Six Pixels of Separation - The Blog
February 20, 2009 9:47 PM

Where It's At And Where It's Going According To Marc Andreessen

Marc Andreessen is one smart dude.

Some people know him as the co-author of Mosaic (one of the first web browsers). Some know him as the founder of Netscape. He's done a lot (most recently as the co-founder of Ning). He's made a lot of money in the Internet game and continues to invest in all things Silicon Valley. He's got money in Digg, Netvibes, LinkedIn and Twitter. He also sits on the Board of Directors of Facebook. If something big is brewing online, Andreessen is either involved or has his finger on the pulse of what's happening and where it's going.

Yesterday, he appeared on Charlie Rose for the full hour. If you're interested in understanding how new media is starting to unfold and where he thinks it's going, you should take look:

By Mitch Joel


Comments Comments Feed
  • Posted by Mark Dyck
    Mitch Joel

    Agreed! I stumbled across the show on PBS last night, purely by accident, then watched enthralled as Marc nailed question after question at an astonishing rate.

    Pop, pop, pop...

    Man can he talk fast.

    Pop, pop, pop....

    I think he was on to something when he started talking about the Kindle, and how it fit the form factor between iPhones and laptops. And how it's the next generation of gear that should be really interesting. I started thinking of a mashup between the new netbooks and the Kindle and what that might be like.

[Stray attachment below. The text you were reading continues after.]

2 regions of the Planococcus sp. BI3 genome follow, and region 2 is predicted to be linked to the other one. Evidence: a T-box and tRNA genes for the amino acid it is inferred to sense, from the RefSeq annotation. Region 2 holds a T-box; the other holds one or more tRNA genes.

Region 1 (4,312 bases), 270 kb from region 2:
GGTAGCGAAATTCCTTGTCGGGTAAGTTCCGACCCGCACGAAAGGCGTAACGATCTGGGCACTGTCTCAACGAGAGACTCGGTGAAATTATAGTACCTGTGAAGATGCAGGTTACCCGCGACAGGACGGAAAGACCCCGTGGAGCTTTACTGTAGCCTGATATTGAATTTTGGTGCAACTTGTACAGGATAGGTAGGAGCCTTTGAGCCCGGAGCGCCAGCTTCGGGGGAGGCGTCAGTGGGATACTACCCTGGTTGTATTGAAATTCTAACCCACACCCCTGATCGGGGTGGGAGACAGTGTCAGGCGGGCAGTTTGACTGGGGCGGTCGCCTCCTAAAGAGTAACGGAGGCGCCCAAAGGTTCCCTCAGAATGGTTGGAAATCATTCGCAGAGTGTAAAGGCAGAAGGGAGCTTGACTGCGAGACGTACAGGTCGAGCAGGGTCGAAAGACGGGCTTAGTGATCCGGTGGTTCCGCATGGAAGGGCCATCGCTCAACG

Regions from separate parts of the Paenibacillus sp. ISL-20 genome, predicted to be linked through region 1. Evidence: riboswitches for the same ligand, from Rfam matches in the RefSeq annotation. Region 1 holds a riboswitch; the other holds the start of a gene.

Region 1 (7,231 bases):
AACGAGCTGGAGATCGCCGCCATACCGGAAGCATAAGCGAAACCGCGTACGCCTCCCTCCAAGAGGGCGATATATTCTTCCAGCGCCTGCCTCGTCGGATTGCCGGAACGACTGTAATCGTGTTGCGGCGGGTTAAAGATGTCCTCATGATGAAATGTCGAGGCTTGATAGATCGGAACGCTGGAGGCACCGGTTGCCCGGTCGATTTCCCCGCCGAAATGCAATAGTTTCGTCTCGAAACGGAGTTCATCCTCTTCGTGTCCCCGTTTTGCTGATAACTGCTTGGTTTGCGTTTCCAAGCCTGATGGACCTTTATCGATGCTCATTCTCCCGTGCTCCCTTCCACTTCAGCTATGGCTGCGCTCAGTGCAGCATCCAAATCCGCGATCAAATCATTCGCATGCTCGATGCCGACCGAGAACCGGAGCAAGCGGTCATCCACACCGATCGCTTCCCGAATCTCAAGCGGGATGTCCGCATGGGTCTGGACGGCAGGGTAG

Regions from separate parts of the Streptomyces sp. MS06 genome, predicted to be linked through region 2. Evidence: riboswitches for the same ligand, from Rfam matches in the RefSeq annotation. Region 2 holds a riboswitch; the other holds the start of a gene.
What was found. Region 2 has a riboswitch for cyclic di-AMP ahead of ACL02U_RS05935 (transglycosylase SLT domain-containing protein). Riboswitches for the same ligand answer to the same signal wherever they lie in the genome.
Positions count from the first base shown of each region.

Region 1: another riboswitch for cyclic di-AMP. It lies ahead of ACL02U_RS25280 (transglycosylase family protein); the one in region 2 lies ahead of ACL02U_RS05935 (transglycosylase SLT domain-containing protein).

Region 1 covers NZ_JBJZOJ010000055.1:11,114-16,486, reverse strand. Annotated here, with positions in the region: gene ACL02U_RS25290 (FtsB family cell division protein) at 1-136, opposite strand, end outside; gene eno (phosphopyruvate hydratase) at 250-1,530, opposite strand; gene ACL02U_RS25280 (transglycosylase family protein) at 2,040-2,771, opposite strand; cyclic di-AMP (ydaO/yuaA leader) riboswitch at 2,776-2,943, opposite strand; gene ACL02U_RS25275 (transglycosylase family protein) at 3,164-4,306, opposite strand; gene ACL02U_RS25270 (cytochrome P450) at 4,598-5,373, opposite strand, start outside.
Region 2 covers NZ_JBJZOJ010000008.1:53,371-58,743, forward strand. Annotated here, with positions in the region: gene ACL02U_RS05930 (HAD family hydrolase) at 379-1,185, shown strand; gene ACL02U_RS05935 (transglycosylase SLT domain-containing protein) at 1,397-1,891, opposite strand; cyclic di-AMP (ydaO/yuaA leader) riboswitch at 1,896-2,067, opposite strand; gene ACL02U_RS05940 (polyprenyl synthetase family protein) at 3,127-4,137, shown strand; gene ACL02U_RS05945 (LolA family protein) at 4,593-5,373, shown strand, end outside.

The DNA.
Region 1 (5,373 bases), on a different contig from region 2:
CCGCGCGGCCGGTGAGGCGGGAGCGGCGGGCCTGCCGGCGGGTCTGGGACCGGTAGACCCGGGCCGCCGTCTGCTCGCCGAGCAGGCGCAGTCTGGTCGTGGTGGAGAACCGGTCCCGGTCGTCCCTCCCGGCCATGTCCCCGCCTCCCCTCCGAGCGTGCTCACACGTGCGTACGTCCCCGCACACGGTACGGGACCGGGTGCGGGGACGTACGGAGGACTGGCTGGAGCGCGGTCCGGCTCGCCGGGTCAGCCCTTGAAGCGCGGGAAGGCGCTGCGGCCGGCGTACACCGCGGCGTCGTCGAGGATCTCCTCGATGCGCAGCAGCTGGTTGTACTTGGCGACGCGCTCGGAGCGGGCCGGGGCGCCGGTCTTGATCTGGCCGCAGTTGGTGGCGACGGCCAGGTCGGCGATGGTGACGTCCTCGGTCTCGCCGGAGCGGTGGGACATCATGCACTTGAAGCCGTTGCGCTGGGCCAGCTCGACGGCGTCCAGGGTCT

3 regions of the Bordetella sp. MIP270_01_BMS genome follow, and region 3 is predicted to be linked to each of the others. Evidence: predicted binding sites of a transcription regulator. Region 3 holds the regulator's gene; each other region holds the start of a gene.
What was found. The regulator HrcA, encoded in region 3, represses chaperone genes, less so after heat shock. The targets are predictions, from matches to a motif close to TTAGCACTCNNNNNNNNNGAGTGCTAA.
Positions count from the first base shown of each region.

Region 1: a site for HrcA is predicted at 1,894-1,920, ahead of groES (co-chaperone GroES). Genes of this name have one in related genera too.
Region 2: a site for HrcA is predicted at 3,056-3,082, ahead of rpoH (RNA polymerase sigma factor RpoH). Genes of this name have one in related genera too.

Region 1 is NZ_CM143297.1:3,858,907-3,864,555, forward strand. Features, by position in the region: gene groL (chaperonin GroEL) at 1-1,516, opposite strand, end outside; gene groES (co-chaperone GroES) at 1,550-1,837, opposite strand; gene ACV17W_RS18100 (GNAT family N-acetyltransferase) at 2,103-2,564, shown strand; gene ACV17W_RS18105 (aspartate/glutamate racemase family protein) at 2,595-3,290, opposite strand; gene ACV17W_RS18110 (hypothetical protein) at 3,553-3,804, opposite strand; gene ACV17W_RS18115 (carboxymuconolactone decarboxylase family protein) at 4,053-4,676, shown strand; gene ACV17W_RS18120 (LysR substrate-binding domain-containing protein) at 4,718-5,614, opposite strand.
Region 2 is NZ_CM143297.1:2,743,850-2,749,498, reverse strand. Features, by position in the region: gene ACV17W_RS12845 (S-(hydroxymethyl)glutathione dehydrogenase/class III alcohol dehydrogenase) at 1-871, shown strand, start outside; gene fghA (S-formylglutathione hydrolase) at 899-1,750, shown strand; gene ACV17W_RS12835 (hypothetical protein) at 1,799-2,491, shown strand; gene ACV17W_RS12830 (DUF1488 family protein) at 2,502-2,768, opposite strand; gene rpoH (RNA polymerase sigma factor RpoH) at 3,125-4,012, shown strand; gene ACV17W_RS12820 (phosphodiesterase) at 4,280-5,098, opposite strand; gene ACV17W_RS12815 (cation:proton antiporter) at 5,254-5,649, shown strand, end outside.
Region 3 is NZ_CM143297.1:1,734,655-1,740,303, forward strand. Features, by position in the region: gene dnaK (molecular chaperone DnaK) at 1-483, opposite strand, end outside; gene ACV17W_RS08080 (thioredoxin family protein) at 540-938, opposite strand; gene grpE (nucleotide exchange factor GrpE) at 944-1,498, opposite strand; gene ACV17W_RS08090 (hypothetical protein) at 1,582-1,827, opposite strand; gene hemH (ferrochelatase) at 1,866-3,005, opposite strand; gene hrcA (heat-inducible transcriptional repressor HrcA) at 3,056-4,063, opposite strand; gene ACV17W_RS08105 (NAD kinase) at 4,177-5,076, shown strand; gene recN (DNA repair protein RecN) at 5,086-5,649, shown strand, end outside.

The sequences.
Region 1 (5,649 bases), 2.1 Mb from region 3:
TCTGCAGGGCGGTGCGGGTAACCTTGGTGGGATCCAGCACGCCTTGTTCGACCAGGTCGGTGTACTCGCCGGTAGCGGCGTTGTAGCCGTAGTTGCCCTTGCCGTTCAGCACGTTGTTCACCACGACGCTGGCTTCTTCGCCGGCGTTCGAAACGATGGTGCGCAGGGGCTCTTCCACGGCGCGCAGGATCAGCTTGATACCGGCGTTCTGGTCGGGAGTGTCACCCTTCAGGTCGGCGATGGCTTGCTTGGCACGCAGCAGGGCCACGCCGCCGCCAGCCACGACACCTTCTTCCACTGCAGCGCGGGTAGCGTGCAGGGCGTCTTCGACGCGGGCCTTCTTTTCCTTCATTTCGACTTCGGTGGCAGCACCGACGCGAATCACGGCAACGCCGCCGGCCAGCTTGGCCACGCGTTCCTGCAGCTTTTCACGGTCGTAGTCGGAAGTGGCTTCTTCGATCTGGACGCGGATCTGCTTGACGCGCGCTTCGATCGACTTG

The interview was pretty good too, but Charlie Rose is a funny guy. He acts like this is all amazing and new to him but he's interviewed all the big players and always knows his stuff. Is he playing dumb on technology to represent his average viewer?

    Thanks for sharing the video!

    Reply
  • Posted by Adam Singer
    Mitch Joel

    This was an unmissable Charlie Rose - Marc rocks. Thanks for sharing, Mitch.

    Reply
  • Posted by rapidshare
    Mitch Joel

    With the exception of news that is truly about the local area AND reported on by locals, most newspapers I scan parrot national level "news" of Associated Press word-for-word...which I haven't trusted for many years. Local papers aren't the problem, it's who they buy their "We-can't-afford-to-send-a-reporter-there!" crap from.
    Once AP tanks news we'll be more knowledgeable of the facts through other outlets.

    Reply
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